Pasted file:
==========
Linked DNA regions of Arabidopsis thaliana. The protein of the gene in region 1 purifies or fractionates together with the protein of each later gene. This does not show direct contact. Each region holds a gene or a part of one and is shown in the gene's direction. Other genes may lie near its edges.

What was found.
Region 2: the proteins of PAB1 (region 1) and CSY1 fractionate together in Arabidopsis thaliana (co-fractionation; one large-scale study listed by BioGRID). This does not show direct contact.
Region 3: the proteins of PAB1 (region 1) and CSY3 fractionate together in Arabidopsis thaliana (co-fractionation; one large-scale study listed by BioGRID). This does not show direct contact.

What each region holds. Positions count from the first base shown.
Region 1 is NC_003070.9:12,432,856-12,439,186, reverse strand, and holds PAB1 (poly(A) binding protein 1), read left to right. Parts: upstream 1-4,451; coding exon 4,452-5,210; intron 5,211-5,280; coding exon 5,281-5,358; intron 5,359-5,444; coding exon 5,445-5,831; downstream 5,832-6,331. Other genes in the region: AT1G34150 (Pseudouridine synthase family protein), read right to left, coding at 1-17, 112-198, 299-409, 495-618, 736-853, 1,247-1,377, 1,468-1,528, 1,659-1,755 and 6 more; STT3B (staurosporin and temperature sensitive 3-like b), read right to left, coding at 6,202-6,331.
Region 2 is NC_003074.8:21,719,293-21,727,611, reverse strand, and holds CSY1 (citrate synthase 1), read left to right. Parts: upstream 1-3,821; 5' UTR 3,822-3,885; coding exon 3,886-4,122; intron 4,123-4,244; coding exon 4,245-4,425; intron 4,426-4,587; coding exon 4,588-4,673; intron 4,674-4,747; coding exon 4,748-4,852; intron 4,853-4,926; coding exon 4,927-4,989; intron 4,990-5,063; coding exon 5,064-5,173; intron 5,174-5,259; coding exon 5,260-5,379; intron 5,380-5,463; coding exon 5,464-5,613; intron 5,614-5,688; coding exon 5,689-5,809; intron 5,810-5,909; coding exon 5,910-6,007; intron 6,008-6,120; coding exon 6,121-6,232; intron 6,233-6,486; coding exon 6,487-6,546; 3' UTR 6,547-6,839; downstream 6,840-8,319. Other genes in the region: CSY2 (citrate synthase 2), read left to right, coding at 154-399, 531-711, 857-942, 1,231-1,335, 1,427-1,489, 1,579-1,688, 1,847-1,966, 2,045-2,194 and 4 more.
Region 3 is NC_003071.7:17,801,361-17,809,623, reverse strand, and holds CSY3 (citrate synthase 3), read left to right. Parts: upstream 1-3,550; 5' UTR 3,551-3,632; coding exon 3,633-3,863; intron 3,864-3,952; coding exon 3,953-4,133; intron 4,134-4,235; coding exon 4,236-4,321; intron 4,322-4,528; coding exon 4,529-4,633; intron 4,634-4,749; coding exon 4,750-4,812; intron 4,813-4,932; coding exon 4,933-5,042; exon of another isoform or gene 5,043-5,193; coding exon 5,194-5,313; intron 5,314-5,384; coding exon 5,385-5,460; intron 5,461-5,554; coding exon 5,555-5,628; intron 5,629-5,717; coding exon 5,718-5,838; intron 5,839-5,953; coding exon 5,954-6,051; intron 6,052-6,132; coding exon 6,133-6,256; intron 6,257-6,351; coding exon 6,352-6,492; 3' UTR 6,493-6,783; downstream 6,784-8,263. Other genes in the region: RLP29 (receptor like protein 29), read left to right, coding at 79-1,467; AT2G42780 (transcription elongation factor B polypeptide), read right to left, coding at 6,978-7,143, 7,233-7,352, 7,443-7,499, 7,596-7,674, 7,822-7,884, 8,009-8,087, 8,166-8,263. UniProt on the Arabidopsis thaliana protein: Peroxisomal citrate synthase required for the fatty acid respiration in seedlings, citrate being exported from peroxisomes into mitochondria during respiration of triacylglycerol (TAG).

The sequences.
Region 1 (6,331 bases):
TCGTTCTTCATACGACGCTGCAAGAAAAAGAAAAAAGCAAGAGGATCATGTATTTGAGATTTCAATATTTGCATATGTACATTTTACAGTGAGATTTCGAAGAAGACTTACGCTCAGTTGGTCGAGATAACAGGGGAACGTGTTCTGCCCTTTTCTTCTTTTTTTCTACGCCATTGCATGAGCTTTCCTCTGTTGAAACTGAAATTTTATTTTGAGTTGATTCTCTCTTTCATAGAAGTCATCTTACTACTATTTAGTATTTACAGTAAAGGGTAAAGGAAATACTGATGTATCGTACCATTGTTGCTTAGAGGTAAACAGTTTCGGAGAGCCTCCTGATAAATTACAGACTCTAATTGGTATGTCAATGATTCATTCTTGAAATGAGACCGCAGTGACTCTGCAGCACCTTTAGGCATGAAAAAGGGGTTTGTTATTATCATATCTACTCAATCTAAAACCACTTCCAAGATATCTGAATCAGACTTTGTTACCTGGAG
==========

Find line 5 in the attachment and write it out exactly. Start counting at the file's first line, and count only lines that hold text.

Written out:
What each region holds. Positions count from the first base shown.